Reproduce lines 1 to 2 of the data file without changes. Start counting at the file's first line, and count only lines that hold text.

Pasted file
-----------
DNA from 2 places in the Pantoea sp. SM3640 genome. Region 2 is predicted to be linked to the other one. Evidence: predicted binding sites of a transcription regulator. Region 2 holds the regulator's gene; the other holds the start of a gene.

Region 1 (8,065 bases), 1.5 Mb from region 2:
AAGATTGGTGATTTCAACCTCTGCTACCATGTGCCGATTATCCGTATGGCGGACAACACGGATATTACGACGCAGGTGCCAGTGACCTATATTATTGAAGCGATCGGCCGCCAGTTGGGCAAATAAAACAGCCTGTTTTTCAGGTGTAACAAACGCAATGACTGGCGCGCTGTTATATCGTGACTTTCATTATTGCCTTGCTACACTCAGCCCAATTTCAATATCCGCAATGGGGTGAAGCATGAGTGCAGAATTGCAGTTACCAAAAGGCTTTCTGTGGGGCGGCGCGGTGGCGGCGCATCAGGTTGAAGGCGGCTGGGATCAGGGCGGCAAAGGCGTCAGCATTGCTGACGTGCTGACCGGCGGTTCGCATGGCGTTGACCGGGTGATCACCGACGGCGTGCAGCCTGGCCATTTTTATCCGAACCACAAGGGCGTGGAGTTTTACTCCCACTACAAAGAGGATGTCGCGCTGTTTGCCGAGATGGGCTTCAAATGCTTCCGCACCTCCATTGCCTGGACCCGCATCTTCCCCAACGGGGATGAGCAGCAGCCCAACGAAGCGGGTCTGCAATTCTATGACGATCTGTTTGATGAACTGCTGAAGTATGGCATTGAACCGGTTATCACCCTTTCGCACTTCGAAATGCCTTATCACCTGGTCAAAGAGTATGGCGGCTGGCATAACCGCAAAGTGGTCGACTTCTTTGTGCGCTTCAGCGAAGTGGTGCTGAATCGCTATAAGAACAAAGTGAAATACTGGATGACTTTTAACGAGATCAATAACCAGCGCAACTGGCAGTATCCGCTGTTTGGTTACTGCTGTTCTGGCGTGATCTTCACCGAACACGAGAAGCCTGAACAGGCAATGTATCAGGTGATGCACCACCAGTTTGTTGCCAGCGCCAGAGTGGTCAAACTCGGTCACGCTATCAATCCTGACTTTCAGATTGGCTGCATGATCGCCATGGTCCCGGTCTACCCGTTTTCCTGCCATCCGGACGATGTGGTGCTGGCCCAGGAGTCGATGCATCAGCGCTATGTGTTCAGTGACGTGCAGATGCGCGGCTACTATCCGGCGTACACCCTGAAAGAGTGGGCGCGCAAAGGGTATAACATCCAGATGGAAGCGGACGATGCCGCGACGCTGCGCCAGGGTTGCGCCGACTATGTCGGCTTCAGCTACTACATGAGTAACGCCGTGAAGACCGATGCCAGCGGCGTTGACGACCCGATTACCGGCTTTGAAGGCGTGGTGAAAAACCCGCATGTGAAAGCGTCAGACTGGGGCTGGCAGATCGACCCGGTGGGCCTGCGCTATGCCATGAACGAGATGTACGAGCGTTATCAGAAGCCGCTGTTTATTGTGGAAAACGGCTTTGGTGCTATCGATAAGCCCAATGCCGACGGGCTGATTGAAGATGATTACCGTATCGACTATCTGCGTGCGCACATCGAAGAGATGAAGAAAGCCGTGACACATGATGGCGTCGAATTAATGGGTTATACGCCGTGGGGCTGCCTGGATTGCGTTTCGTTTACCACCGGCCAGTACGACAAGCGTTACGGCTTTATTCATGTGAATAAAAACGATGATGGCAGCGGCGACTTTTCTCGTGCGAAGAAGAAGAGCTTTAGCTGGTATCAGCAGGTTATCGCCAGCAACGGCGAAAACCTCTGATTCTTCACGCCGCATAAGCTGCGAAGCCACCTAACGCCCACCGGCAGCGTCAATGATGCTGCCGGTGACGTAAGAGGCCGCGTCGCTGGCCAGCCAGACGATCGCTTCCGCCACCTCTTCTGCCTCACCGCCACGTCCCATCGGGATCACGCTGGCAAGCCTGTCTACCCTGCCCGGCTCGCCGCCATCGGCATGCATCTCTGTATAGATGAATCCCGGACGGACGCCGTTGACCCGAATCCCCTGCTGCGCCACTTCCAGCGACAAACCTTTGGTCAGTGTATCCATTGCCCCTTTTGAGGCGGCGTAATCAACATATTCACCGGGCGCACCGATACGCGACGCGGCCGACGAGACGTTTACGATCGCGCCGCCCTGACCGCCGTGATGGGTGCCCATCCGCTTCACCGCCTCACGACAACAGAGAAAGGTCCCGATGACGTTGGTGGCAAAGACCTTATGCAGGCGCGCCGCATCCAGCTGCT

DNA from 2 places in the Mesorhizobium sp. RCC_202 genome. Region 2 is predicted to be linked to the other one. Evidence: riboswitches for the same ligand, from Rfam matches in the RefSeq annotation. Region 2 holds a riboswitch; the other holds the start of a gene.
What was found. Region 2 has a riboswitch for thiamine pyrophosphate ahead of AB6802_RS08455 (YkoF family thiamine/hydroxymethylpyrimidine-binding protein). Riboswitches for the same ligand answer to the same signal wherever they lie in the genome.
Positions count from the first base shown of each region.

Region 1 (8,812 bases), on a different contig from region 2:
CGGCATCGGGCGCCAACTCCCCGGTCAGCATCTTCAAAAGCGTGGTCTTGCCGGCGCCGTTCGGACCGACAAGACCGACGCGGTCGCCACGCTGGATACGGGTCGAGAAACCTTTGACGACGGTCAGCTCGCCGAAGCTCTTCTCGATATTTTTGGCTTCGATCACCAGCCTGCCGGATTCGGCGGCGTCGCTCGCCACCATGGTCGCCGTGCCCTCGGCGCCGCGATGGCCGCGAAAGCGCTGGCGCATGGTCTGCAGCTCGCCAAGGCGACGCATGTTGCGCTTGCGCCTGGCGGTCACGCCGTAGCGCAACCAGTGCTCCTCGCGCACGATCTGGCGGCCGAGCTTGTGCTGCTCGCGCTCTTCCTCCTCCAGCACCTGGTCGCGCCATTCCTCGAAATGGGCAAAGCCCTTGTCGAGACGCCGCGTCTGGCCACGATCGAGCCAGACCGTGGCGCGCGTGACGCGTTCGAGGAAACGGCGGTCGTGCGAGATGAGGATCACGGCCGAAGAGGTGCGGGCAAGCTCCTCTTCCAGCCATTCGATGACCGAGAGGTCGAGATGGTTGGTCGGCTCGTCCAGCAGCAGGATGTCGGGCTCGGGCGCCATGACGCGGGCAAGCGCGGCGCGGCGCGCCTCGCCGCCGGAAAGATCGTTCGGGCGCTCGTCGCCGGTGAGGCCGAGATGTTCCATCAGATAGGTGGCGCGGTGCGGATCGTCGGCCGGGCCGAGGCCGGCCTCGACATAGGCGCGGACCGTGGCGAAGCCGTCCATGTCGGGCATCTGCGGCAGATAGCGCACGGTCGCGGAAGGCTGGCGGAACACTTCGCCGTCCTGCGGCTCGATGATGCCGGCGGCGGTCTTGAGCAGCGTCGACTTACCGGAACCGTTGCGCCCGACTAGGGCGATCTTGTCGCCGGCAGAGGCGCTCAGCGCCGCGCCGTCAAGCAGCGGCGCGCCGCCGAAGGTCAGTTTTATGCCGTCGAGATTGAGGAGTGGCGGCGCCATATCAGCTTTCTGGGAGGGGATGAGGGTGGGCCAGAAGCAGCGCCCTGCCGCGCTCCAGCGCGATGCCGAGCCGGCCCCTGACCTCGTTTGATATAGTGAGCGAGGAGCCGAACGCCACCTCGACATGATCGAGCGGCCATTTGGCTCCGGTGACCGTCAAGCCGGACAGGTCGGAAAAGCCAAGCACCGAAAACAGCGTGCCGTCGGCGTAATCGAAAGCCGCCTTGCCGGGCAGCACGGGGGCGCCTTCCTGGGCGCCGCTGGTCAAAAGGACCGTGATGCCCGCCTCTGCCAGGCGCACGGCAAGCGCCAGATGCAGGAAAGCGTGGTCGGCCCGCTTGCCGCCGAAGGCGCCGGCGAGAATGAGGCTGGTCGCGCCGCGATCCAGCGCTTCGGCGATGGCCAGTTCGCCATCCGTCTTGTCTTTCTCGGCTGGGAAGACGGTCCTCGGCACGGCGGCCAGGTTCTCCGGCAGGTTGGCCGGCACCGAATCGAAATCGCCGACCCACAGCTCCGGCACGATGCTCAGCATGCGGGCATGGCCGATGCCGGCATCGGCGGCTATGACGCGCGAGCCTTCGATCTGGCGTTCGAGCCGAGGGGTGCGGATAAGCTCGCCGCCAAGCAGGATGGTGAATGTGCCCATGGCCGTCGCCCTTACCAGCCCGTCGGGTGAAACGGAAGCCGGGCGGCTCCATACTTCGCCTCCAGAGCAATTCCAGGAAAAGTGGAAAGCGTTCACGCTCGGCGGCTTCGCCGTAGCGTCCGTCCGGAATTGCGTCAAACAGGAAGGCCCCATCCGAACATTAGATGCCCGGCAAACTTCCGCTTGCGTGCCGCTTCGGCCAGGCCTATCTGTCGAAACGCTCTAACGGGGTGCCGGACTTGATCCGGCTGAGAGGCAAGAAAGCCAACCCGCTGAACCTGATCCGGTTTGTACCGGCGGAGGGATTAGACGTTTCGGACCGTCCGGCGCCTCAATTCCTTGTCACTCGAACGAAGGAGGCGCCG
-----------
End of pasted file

DNA from 2 places in the Pantoea sp. SM3640 genome. Region 2 is predicted to be linked to the other one. Evidence: predicted binding sites of a transcription regulator. Region 2 holds the regulator's gene; the other holds the start of a gene.

Region 1 (8,065 bases), 1.5 Mb from region 2: